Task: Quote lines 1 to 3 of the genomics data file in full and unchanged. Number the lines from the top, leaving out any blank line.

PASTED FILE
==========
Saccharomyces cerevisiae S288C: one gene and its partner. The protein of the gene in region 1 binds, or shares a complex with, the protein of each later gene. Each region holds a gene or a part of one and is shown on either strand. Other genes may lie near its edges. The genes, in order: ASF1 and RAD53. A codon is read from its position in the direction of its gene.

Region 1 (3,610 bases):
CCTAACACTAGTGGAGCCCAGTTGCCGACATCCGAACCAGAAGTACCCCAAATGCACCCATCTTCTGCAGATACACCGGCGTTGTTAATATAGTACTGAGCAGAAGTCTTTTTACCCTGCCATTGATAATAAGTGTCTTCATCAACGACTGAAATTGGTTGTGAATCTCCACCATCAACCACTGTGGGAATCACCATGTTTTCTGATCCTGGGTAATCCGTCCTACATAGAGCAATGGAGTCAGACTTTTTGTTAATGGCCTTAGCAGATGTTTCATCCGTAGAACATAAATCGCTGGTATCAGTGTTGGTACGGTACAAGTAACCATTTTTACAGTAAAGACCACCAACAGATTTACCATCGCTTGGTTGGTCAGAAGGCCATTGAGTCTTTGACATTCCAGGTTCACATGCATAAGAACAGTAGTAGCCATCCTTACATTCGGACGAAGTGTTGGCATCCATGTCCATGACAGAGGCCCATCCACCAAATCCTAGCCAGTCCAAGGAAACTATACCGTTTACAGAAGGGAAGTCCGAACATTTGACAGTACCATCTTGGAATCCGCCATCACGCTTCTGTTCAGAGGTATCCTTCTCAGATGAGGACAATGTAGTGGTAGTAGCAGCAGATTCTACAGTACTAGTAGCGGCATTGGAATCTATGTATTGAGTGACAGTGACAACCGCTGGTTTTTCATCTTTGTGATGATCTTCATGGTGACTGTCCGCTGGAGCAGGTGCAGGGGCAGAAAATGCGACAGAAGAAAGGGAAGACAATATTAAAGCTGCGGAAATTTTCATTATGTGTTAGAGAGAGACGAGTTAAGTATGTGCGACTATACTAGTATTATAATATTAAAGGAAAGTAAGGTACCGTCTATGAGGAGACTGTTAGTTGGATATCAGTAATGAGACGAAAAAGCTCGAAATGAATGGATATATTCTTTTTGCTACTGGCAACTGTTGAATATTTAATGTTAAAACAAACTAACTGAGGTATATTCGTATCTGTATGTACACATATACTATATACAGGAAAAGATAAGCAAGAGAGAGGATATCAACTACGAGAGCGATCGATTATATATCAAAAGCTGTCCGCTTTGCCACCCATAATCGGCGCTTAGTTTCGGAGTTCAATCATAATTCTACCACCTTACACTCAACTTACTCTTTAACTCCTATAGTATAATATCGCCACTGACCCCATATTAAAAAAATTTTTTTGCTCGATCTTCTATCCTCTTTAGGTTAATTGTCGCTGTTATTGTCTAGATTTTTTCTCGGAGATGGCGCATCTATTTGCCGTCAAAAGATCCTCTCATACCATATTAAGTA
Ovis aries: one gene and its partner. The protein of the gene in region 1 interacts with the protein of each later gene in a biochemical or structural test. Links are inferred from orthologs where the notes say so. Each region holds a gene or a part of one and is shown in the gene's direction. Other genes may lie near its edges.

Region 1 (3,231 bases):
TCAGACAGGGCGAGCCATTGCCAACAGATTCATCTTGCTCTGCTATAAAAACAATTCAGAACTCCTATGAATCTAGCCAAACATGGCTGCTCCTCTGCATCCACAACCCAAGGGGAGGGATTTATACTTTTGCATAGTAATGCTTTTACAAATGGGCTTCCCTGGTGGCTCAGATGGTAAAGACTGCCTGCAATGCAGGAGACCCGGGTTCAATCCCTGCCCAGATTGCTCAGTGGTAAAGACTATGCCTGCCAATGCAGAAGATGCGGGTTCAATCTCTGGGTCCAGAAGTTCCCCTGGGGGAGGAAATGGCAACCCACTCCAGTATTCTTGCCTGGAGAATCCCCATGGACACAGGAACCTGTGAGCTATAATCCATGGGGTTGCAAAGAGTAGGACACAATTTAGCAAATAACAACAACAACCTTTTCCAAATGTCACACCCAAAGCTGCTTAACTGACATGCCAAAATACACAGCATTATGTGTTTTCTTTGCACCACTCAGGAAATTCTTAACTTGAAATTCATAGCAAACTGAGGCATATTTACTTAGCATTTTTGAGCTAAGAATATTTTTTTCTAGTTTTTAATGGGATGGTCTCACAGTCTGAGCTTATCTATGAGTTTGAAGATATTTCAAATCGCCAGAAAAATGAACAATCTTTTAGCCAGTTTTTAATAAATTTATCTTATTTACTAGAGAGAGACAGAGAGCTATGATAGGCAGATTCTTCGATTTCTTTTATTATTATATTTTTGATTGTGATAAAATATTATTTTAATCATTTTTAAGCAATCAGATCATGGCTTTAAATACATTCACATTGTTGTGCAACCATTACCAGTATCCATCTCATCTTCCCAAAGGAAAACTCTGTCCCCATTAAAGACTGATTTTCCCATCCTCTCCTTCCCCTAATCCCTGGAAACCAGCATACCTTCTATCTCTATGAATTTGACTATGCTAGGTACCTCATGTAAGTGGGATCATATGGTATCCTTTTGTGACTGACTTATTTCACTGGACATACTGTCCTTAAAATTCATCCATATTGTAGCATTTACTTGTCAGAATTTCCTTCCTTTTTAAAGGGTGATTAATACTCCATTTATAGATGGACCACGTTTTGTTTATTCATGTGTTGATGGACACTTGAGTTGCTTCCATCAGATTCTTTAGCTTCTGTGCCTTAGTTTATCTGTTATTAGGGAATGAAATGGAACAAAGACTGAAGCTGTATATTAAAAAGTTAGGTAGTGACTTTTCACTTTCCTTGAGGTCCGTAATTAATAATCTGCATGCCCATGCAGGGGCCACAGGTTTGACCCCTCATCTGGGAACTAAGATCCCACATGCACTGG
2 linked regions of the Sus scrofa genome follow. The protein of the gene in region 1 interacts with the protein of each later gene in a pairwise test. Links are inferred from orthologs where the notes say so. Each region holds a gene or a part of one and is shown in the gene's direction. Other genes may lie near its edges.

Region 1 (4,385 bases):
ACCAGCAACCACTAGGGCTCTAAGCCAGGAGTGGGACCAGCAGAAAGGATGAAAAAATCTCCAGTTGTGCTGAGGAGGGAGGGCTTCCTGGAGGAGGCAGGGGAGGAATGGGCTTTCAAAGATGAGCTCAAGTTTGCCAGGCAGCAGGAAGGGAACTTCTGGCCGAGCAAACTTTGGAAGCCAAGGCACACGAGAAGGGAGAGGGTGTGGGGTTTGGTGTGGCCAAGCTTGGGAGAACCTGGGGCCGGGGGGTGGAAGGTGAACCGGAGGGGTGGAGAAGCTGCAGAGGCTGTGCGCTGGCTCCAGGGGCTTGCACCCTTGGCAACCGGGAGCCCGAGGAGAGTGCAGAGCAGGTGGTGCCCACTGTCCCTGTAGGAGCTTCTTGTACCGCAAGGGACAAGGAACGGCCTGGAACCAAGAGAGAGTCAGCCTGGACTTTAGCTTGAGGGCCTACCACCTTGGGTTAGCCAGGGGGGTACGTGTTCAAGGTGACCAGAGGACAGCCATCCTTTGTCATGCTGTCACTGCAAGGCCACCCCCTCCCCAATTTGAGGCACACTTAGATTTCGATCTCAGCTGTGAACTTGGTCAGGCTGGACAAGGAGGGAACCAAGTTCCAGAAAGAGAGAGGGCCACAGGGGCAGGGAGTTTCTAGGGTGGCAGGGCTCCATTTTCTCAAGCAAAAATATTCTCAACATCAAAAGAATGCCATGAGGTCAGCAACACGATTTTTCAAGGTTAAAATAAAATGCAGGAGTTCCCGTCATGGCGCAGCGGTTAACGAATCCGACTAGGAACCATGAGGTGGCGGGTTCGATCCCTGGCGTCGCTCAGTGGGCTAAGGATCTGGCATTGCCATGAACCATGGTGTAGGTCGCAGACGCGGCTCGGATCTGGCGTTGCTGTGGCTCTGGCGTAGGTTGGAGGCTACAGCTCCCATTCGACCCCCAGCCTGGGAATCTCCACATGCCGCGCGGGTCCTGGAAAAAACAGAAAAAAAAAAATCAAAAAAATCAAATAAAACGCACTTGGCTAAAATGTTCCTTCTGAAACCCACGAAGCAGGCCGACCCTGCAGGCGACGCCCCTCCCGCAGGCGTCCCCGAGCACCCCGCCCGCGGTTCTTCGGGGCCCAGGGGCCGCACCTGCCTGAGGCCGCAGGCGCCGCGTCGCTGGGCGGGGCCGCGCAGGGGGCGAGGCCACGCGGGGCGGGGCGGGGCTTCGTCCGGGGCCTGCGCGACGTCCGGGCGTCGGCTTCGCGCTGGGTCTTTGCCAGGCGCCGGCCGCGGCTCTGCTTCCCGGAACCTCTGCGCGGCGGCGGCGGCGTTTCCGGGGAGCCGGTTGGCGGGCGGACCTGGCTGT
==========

Saccharomyces cerevisiae S288C: one gene and its partner. The protein of the gene in region 1 binds, or shares a complex with, the protein of each later gene. Each region holds a gene or a part of one and is shown on either strand. Other genes may lie near its edges. The genes, in order: ASF1 and RAD53. A codon is read from its position in the direction of its gene.

Region 1 (3,610 bases):
CCTAACACTAGTGGAGCCCAGTTGCCGACATCCGAACCAGAAGTACCCCAAATGCACCCATCTTCTGCAGATACACCGGCGTTGTTAATATAGTACTGAGCAGAAGTCTTTTTACCCTGCCATTGATAATAAGTGTCTTCATCAACGACTGAAATTGGTTGTGAATCTCCACCATCAACCACTGTGGGAATCACCATGTTTTCTGATCCTGGGTAATCCGTCCTACATAGAGCAATGGAGTCAGACTTTTTGTTAATGGCCTTAGCAGATGTTTCATCCGTAGAACATAAATCGCTGGTATCAGTGTTGGTACGGTACAAGTAACCATTTTTACAGTAAAGACCACCAACAGATTTACCATCGCTTGGTTGGTCAGAAGGCCATTGAGTCTTTGACATTCCAGGTTCACATGCATAAGAACAGTAGTAGCCATCCTTACATTCGGACGAAGTGTTGGCATCCATGTCCATGACAGAGGCCCATCCACCAAATCCTAGCCAGTCCAAGGAAACTATACCGTTTACAGAAGGGAAGTCCGAACATTTGACAGTACCATCTTGGAATCCGCCATCACGCTTCTGTTCAGAGGTATCCTTCTCAGATGAGGACAATGTAGTGGTAGTAGCAGCAGATTCTACAGTACTAGTAGCGGCATTGGAATCTATGTATTGAGTGACAGTGACAACCGCTGGTTTTTCATCTTTGTGATGATCTTCATGGTGACTGTCCGCTGGAGCAGGTGCAGGGGCAGAAAATGCGACAGAAGAAAGGGAAGACAATATTAAAGCTGCGGAAATTTTCATTATGTGTTAGAGAGAGACGAGTTAAGTATGTGCGACTATACTAGTATTATAATATTAAAGGAAAGTAAGGTACCGTCTATGAGGAGACTGTTAGTTGGATATCAGTAATGAGACGAAAAAGCTCGAAATGAATGGATATATTCTTTTTGCTACTGGCAACTGTTGAATATTTAATGTTAAAACAAACTAACTGAGGTATATTCGTATCTGTATGTACACATATACTATATACAGGAAAAGATAAGCAAGAGAGAGGATATCAACTACGAGAGCGATCGATTATATATCAAAAGCTGTCCGCTTTGCCACCCATAATCGGCGCTTAGTTTCGGAGTTCAATCATAATTCTACCACCTTACACTCAACTTACTCTTTAACTCCTATAGTATAATATCGCCACTGACCCCATATTAAAAAAATTTTTTTGCTCGATCTTCTATCCTCTTTAGGTTAATTGTCGCTGTTATTGTCTAGATTTTTTCTCGGAGATGGCGCATCTATTTGCCGTCAAAAGATCCTCTCATACCATATTAAGTA